By: April Carson
The Australian Square Kilometre Array Pathfinder, ASKAP is one of the most capable radio telescope arrays in world. Containing 36 dish antennas that are spread across Western Australia's vast desert plains to watch for waves crashing over Earth from outer space- it forms an eye on our behalf!
Over the last two years, the antennas have been directed toward Earth's core on a few occasions. They've also detected a very strange radio signal - one that doesn't appear to belong with any thing we know is lurking in space.
On October 12, the detection of the signal will be published in The Astrophysical Journal. It was originally posted on arXiv in September as a preprint. The name of the strange signal is a mouthful: ASKAP J173608.2-321635. We'll call it the Ghost. The Ghost was detected 13 times between April 2019 and August 2020, but there was no pattern to its appearances.
Its origins remain a mystery, as does its purpose. It has several features that distinguish it from other radio sources in the Milky Way.
"This object was unique in that it started out invisible, became bright and faded away before reappearing," said Tara Murphy an astrophysicist at the University of Sydney. "It's behavior is extraordinary."
The findings also offered insight into another mystery: what causes some celestial objects to become brighter for a period before fading? It appears there may exist two types - one which fades over time while others quickly dim or burn out completely only once they reach maximum brightness."
The team originally thought the signal might be coming from a pulsar, which are incredibly dense and generate electromagnetic radiation as they spin rapidly in space. The Murriyang telescope at Parkes Observatory in Australia was used to search for the pulsar. They were unable to find it.
The Swift satellite's data could not find any X-rays associated with the signal, and neither did NASA's Neil Gehrels Visible and Infrared Survey Telescope in Chile. The VISTA telescope in Chile also failed to detect a near-infrared signal.
There was no sign of the Ghost.
Activity of the paraneutron
In an attempt to hunt down the Ghost, the team turned their attention towards a recently discovered array in South Africa that shares many similarities with ASKAP - but has double of what's needed: antennas. The listening had been going on for some time now and finally detected something interesting; it seemed as if this new ghost was just one day disappearing from sight once again after showing up long enough ago during our searches at first glance.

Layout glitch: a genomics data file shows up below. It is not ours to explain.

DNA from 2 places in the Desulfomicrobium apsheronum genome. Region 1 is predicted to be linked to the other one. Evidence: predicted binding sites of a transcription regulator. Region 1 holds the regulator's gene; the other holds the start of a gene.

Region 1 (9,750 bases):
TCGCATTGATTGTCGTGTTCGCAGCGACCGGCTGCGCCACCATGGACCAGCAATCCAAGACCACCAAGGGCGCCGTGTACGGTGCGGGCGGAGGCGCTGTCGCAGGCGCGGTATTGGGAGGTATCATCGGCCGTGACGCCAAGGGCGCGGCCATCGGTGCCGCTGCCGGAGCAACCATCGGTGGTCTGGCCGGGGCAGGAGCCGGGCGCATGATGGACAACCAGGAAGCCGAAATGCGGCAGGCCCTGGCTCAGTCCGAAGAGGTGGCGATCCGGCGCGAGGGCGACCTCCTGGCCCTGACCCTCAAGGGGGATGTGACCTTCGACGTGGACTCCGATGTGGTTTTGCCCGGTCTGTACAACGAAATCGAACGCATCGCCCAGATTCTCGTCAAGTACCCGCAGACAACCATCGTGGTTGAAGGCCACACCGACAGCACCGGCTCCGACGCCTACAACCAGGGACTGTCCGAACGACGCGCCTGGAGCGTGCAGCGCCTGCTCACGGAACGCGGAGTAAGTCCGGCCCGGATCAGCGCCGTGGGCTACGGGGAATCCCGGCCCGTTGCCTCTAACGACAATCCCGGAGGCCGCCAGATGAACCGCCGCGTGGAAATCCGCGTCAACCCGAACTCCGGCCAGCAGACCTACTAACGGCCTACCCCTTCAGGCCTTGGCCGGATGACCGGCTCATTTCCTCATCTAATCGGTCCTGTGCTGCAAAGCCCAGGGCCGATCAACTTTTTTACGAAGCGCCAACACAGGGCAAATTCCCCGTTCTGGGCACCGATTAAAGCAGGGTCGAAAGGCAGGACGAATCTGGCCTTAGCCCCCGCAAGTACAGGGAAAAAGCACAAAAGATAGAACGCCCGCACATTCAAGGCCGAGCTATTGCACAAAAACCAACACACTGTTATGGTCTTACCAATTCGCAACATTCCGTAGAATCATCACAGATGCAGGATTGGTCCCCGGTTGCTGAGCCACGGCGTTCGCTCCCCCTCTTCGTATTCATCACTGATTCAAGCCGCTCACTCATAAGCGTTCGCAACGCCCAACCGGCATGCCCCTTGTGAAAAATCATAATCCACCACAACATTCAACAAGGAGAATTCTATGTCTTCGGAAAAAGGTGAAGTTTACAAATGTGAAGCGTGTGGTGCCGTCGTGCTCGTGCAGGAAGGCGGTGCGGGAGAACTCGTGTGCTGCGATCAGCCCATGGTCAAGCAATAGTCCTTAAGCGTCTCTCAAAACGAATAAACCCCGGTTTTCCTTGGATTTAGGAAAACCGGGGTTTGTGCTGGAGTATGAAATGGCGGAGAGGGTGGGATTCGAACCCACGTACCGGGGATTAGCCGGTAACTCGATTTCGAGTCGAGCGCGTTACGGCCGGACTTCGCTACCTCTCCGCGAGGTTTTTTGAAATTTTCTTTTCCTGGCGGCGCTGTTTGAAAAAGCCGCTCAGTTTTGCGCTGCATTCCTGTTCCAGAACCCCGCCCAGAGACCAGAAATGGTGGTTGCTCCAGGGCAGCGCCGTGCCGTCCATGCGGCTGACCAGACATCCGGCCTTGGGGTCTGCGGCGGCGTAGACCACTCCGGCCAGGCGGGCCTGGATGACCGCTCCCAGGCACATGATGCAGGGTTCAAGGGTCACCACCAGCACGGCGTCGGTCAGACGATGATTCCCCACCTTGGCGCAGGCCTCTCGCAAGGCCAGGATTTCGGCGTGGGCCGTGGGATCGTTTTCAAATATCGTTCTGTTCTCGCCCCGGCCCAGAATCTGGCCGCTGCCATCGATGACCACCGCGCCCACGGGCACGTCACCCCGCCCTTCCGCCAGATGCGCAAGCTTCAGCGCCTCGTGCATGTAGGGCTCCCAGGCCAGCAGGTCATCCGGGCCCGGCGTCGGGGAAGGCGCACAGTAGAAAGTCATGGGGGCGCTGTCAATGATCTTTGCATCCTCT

The most perplexing aspect of the finding, however, is the Ghost's circular polarization. Although we won't go into it here, circular polarization is a complicated topic that can be nicely explained on Wikipedia. What you need to know is that circular polarization is a very uncommon occurrence in the cosmos, making this radio transmission quite fascinating.
"Circularly polarized light makes up less than 1% of sources," says Ziteng Wang, a doctoral student at the University of Sydney and first author on the study. "Polarized lights are generally linked with magnetic fields."
It's possible that an object's magnetic field is disrupting the radio signal on its route to Earth. It might be as simple as a dusty debris field, or it could be something else entirely.
Another kind of strange radio signal from deep space, known as a fast radio burst, is most likely linked to magnetic fields. Tracing these signals leads back on a magnetar type of dead star. You can see the connections, perhaps, but Wang points out that these signals are distinct from the Ghost and that they last for much shorter durations or are much more dispersed.
Another crew of celestial objects, known as galactic center radio transients, may also be responsible for the Ghost, but Wang is wary. "The timescale between this signal and GCRTs is too large," he adds, explaining that these transients are likewise a mystery to astronomers.
The Ghost is said to be a 1,000-year-old robot standing over 20 feet tall. We do know that within the heart of our Milky Way lurks a massive black hole known as Sagittarius A*, but there's no indication it has anything to do with the Ghost.
The study's one major drawback is the "limited sampling" of the Ghost, according to Wang. He also notes that it's difficult to say how often the Ghost repeats because there are just a few observations. He doesn't rule out that it's a pulsar or a star, but he says the findings don't match either of these theories.
What in the world is it? I'm sure you're thinking something along those lines, but we never accuse things of being "A"s around here. It's probably not aliens.
The Ghost remains something of a mystery -- for the time being. More study should be able to further define the Ghost's murky beginnings.
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